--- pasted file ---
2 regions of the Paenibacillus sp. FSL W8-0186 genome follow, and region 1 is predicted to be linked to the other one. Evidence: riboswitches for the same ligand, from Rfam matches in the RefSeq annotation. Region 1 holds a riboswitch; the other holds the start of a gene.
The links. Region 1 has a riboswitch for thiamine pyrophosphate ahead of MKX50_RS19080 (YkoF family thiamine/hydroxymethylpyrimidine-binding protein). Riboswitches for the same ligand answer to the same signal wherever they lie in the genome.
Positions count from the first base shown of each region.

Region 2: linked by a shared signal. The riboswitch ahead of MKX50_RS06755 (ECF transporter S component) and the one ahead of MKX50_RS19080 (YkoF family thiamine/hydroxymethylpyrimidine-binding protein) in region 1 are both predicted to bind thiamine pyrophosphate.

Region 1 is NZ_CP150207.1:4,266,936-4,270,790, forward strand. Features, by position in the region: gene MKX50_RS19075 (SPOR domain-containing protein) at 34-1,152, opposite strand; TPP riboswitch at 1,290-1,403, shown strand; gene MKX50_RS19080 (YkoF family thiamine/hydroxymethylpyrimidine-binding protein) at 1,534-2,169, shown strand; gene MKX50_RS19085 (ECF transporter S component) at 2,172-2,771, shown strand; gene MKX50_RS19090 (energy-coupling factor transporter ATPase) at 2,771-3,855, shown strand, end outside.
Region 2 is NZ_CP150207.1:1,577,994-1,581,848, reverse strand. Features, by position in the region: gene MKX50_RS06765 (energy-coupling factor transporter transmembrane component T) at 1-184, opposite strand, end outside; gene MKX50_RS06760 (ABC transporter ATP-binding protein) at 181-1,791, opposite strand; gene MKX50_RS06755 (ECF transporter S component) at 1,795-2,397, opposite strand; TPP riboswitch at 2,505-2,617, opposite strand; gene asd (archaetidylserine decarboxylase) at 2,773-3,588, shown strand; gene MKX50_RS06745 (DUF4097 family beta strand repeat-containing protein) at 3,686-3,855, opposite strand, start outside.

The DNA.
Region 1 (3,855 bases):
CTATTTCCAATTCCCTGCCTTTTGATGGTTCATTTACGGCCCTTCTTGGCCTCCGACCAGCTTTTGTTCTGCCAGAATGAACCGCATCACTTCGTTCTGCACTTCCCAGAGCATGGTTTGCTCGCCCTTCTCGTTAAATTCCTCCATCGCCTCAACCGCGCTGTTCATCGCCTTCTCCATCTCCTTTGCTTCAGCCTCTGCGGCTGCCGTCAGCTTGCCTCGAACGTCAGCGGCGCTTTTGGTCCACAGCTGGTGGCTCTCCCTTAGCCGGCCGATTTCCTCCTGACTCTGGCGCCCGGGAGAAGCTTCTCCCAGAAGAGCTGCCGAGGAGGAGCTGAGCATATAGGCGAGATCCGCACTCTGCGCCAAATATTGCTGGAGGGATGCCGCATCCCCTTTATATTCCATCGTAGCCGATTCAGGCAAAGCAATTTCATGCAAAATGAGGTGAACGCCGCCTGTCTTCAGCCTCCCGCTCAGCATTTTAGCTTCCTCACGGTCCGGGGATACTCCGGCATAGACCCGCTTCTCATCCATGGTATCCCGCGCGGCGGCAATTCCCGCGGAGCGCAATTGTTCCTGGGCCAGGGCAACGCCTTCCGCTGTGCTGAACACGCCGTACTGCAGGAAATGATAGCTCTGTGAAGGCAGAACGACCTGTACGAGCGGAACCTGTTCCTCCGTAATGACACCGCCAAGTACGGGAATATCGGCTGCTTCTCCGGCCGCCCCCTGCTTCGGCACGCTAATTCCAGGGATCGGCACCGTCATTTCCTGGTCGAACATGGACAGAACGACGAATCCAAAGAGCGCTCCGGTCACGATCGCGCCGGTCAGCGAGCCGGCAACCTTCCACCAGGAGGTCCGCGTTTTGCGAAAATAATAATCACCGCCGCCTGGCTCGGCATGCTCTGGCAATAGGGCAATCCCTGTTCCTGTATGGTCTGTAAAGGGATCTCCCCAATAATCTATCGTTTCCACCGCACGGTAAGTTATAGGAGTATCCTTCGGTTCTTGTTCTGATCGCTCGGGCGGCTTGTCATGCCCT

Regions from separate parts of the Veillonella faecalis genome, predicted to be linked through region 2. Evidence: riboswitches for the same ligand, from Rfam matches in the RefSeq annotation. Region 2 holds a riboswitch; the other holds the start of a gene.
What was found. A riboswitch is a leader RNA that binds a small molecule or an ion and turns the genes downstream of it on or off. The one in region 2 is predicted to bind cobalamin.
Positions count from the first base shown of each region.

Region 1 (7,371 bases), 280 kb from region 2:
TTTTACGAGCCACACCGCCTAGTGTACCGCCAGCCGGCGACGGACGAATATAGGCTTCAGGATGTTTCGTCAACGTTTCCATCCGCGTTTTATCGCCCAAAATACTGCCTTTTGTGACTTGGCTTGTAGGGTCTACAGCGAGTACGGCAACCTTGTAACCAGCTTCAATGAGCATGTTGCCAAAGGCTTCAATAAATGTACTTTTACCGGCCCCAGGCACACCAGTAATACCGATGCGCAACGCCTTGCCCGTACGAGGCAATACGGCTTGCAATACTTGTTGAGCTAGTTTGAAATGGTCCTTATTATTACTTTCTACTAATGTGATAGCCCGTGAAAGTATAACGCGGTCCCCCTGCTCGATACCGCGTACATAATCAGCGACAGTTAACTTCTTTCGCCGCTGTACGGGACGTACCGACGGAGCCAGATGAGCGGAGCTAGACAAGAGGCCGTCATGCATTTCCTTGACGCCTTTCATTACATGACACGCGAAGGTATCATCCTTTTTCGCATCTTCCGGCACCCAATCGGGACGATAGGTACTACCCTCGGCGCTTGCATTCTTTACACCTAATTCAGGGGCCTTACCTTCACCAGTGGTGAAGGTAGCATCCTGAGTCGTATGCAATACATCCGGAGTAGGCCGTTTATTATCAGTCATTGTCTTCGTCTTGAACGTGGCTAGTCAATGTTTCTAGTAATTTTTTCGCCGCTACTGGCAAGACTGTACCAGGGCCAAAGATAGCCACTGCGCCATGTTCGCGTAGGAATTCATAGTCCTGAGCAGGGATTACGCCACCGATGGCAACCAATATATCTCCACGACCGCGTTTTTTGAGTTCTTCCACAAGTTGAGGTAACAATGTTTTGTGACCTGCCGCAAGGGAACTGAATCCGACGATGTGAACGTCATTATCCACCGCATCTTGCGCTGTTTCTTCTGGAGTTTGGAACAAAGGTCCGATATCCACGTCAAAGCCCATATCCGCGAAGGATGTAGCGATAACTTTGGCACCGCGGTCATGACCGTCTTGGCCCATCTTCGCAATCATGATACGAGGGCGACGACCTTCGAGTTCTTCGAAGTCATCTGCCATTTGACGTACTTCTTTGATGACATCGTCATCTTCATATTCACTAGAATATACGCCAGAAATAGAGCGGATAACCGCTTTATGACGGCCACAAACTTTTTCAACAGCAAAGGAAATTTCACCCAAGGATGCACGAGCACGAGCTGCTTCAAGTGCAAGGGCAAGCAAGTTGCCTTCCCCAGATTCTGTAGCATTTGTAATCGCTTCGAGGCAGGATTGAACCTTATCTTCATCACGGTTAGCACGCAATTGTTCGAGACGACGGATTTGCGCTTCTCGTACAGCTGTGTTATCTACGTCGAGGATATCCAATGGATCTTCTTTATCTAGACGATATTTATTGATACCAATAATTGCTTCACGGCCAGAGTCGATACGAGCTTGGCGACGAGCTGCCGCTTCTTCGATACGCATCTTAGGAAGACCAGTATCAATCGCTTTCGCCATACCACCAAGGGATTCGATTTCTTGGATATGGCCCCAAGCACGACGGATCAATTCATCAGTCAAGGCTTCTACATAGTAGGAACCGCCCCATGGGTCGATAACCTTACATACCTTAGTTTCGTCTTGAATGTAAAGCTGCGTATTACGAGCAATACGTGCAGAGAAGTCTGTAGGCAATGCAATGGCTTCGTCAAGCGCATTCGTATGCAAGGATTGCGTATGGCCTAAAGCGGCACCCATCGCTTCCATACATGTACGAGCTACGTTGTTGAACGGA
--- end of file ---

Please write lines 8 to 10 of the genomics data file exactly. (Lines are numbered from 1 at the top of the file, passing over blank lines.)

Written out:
Region 1 (3,855 bases):
CTATTTCCAATTCCCTGCCTTTTGATGGTTCATTTACGGCCCTTCTTGGCCTCCGACCAGCTTTTGTTCTGCCAGAATGAACCGCATCACTTCGTTCTGCACTTCCCAGAGCATGGTTTGCTCGCCCTTCTCGTTAAATTCCTCCATCGCCTCAACCGCGCTGTTCATCGCCTTCTCCATCTCCTTTGCTTCAGCCTCTGCGGCTGCCGTCAGCTTGCCTCGAACGTCAGCGGCGCTTTTGGTCCACAGCTGGTGGCTCTCCCTTAGCCGGCCGATTTCCTCCTGACTCTGGCGCCCGGGAGAAGCTTCTCCCAGAAGAGCTGCCGAGGAGGAGCTGAGCATATAGGCGAGATCCGCACTCTGCGCCAAATATTGCTGGAGGGATGCCGCATCCCCTTTATATTCCATCGTAGCCGATTCAGGCAAAGCAATTTCATGCAAAATGAGGTGAACGCCGCCTGTCTTCAGCCTCCCGCTCAGCATTTTAGCTTCCTCACGGTCCGGGGATACTCCGGCATAGACCCGCTTCTCATCCATGGTATCCCGCGCGGCGGCAATTCCCGCGGAGCGCAATTGTTCCTGGGCCAGGGCAACGCCTTCCGCTGTGCTGAACACGCCGTACTGCAGGAAATGATAGCTCTGTGAAGGCAGAACGACCTGTACGAGCGGAACCTGTTCCTCCGTAATGACACCGCCAAGTACGGGAATATCGGCTGCTTCTCCGGCCGCCCCCTGCTTCGGCACGCTAATTCCAGGGATCGGCACCGTCATTTCCTGGTCGAACATGGACAGAACGACGAATCCAAAGAGCGCTCCGGTCACGATCGCGCCGGTCAGCGAGCCGGCAACCTTCCACCAGGAGGTCCGCGTTTTGCGAAAATAATAATCACCGCCGCCTGGCTCGGCATGCTCTGGCAATAGGGCAATCCCTGTTCCTGTATGGTCTGTAAAGGGATCTCCCCAATAATCTATCGTTTCCACCGCACGGTAAGTTATAGGAGTATCCTTCGGTTCTTGTTCTGATCGCTCGGGCGGCTTGTCATGCCCT

Regions from separate parts of the Veillonella faecalis genome, predicted to be linked through region 2. Evidence: riboswitches for the same ligand, from Rfam matches in the RefSeq annotation. Region 2 holds a riboswitch; the other holds the start of a gene.